Could Injury Caused by Yoga really be the reason for the introduction of a NOS?
The following talk was delivered at an open meeting by Nick Elwell to which The British Wheel of yoga and Skills Active were invited but did not attend.
- The annual spend in America on “Yoga” in its various forms is greater than Burma’s Gross National Product!
Yoga is a multi billion pound business opportunity.
Like it or not, you are all part of that opportunity: that business.
Where money is involved people have a habit of being dishonest with others and themselves. Some will bend and twist the rules to gain a financial advantage.
- Yoga is a “Sport” and needs regulating the same as any other sport.
Yoga is not a sport – any more than growing up is a sport.
Upon reflection, it might be best to say that “Yoga Isn’t!”
It is not a sport.
It is not a religion.
It is not a way of life.
It is not compulsory.
But it is clearly omnipresent in your world if you wish it to be.
I would suggest that one cannot plan or make rules for Omnipotence.
- Every year, 15 US Citizens may die from a stroke whilst doing yoga!
Could this be true?
William Broad in the US has written a book on the dangers of yoga.
The book cites estimates that among the general public there are 1.5 vertebral artery strokes per year per 100,000 people. The author assumes that yoga practitioners would have the same 1.5 per 100,000 rate of such injuries as the general population. So, with 20 million practitioners in the U.S., the author calculates, 300 yoga practitioners per year suffer this type of stroke, and with the prevailing mortality rate, 5 percent of these would die.
Clearly a need for regulation!
Dr Timothy McCall has been looking into injury in yoga and notes that far from yoga causing strokes – The bigger picture is that yoga’s documented effects of reducing stress and stress hormones, lowering blood pressure, reducing inflammation and the tendency of blood to clot, likely means the practice prevents far more strokes, heart attacks and other serious ailments than it causes.
- The Yoga Injuries Debate: How ‘Dangerous’ Is Yoga, really?
There have been injuries during yoga lessons and classes.
In an endeavor to establish how dangerous yoga is, I looked for comparable statistics – again in America because the numbers are larger.
One study shows an annual injury rate to Yoga practitioners of 3.5 people per 10,000 whilst weight lifters suffered at a rate of 15 per 10,000 and golfers suffered at a rate of 39 per 10,000.
I understand a study in the UK established that more injuries and deaths were reported by Fishermen than any other group of sports enthusiasts. Fishing remains an unregulated activity.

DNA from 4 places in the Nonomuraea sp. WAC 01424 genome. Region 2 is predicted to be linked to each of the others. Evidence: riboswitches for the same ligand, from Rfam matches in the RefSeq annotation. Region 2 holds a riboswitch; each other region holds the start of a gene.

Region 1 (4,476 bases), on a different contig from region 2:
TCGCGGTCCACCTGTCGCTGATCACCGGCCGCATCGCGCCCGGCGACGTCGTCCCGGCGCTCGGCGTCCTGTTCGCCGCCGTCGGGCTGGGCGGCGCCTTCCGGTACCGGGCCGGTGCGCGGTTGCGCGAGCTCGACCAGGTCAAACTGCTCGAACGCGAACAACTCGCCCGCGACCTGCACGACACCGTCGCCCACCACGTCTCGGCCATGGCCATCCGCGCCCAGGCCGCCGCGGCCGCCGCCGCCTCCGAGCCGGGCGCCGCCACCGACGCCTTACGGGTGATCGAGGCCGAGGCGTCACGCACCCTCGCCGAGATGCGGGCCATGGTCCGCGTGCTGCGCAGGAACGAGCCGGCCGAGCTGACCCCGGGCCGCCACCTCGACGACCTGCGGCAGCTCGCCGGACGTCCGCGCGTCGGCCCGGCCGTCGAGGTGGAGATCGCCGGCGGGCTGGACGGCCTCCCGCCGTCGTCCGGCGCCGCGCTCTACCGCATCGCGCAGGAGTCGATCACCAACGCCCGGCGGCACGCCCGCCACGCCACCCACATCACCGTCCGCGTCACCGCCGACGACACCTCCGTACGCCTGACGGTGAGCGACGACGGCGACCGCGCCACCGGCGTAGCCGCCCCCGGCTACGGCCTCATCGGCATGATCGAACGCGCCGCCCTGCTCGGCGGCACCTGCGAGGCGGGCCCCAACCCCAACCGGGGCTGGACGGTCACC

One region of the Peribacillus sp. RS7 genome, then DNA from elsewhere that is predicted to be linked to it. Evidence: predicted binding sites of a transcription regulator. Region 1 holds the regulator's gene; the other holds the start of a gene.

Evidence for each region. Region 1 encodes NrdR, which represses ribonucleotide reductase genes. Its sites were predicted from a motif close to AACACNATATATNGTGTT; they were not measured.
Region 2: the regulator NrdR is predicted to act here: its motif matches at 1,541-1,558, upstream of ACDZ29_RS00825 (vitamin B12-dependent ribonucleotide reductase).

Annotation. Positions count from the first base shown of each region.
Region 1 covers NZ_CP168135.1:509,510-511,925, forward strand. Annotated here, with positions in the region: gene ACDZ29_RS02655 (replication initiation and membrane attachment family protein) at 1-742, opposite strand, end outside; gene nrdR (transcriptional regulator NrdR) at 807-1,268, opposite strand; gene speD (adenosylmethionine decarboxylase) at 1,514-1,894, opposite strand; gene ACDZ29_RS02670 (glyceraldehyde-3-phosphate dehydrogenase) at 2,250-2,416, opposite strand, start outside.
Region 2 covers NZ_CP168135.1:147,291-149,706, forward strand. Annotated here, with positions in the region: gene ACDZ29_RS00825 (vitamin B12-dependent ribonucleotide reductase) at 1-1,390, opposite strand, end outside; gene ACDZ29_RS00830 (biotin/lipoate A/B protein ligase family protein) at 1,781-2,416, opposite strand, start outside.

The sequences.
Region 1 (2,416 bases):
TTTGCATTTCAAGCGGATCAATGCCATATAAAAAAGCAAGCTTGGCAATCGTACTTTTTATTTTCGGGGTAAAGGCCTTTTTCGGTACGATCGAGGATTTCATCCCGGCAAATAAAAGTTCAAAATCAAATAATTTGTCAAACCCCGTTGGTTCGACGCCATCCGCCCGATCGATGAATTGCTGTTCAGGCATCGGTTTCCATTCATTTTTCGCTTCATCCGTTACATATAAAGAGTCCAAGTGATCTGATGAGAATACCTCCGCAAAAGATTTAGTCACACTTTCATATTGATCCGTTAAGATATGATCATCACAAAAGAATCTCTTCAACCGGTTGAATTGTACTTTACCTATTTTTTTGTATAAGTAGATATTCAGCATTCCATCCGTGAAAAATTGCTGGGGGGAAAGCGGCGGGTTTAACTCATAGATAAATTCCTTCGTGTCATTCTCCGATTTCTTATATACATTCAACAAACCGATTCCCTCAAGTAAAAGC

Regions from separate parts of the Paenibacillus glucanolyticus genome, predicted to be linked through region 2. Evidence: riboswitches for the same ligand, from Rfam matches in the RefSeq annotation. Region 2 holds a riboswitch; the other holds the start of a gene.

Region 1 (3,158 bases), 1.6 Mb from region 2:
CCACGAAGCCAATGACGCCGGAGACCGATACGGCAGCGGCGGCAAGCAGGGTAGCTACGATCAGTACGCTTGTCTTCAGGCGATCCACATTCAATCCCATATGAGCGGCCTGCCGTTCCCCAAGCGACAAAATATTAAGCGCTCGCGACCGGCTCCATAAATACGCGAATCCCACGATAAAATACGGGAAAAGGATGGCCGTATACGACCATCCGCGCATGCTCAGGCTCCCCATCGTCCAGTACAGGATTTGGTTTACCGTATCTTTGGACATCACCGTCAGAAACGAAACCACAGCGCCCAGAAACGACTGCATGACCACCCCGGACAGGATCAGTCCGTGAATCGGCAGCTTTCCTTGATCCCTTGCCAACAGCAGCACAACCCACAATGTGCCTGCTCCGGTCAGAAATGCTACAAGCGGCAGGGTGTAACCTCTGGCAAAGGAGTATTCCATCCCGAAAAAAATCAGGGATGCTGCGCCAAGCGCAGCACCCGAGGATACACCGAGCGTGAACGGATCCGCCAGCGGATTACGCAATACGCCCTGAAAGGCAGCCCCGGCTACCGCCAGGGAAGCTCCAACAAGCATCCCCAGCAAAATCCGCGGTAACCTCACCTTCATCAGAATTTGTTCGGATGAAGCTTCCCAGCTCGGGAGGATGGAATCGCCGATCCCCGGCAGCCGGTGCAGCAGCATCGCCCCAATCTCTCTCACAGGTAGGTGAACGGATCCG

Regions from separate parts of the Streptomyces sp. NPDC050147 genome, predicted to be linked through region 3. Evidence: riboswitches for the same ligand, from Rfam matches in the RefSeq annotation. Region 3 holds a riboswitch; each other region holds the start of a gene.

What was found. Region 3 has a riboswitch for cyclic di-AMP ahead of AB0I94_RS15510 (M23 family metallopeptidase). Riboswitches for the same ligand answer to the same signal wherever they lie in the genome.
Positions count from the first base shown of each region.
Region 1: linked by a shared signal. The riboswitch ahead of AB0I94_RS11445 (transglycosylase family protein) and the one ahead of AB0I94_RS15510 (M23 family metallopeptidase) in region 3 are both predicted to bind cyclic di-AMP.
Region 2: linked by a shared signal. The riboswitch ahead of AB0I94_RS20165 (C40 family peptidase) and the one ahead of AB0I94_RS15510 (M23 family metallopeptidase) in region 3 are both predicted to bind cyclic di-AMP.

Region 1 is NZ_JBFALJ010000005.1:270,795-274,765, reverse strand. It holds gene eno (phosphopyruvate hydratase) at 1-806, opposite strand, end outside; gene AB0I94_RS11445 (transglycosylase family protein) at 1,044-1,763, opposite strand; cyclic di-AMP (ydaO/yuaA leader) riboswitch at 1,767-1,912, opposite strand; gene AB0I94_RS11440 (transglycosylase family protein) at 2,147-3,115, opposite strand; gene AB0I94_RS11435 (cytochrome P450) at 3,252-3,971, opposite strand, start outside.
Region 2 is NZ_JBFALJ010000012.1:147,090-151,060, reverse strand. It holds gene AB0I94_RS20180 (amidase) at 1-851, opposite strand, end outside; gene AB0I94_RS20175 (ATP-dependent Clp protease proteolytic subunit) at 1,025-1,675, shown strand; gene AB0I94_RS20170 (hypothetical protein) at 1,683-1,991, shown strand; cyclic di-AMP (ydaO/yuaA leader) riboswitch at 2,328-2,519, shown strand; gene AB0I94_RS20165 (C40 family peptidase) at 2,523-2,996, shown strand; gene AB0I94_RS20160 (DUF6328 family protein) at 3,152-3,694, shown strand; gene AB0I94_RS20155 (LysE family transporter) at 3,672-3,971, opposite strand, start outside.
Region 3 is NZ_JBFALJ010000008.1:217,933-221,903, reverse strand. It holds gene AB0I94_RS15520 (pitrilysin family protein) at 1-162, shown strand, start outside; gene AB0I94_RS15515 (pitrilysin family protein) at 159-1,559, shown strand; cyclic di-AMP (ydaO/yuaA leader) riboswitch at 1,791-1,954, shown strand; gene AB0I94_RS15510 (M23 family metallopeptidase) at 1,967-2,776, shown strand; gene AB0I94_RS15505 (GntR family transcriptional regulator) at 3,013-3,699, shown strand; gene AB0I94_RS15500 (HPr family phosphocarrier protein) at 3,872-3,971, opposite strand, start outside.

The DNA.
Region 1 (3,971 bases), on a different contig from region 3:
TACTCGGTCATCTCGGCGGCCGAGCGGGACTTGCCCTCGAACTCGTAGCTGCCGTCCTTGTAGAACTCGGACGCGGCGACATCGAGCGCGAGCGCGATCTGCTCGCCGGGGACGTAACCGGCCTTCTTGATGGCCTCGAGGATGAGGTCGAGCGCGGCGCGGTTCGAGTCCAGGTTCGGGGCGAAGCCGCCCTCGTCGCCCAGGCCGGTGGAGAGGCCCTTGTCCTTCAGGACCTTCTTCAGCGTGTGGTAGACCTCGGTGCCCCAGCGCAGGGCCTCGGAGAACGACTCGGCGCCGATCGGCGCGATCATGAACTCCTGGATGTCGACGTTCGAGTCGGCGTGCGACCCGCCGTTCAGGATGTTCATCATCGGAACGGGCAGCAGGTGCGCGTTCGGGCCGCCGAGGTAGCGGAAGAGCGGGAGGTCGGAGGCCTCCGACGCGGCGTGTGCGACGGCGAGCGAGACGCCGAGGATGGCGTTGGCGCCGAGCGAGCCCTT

A large US Insurance agency advises that compared with other forms of exercise, yoga generates fewer and less costly insurance claims. The yoga liability program averages about 10 claims per year with the average paid claim amount at $6,000.
In contrast, the company averages about 200 claims per year from their other fitness programs, with the average paid claim amount at $20,000.
The comment was made that most “injuries” seemed to be caused by the individual being a little over zealous and that the best the teacher could do was to urge caution.
However, let’s not get too self-congratulatory: The program’s largest yoga insurance claim was for more than $200,000
- The Yoga Injuries Debate: How do claims arise?
To answer this I have looked through our own records to compare with the US agency mentioned above.
Typical of the claims that we have received are:
a) Slips and trips – usually not actually related to the class but happening during the class
b) Complaints of over-zealous teachers pushing too hard
The average value of claims received is about £6,000 and, so far as we can see, much of this is actually legal fees rather than compensation.
No amount of regulatory interjection will prevent slips and trips nor protect against the No Win – No Fee Lawyers: the pariahs who will always be knocking on the door.
- The Yoga Injuries Debate: The Law is an Ass!
Any good lawyer and most bad ones will cite this at some point. There are times when I might agree – but generally, here in the UK the legal system does quite a good job of keeping us on the straight and narrow.
I am far from convinced that another layer of rules in the world of yoga will help any of the consumers for whom it is designed to protect. But that layer of rules would cost the same consumer financially whilst someone, somewhere might be doing rather well because of it.
- The Yoga Injuries Debate: Conclusion
In addition to Yogis and other groups, we provide insurance to Physios, Chiropractors and Osteopaths. In preparing for today’s event I sought advice and comment from this group.
In conclusion I can do no better than quote a response from a highly qualified Osteopath:
Hard to say whether any injury is caused by yoga but I have heard on a couple of occasions from patients saying that they had attended yoga and it seemed to aggravate their lower back, including myself. Mine was due to hot yoga/bikram in particular which allows an individual to over stretch due to the 40 degree sauna heat of the studio! For me personally it was my lumbar (they are buggered anyway) and hamstring tendinitis which was originally caused by handstands! So not sure we could say it’s attributed to yoga but as a rule I don’t recommend yoga for back pain:)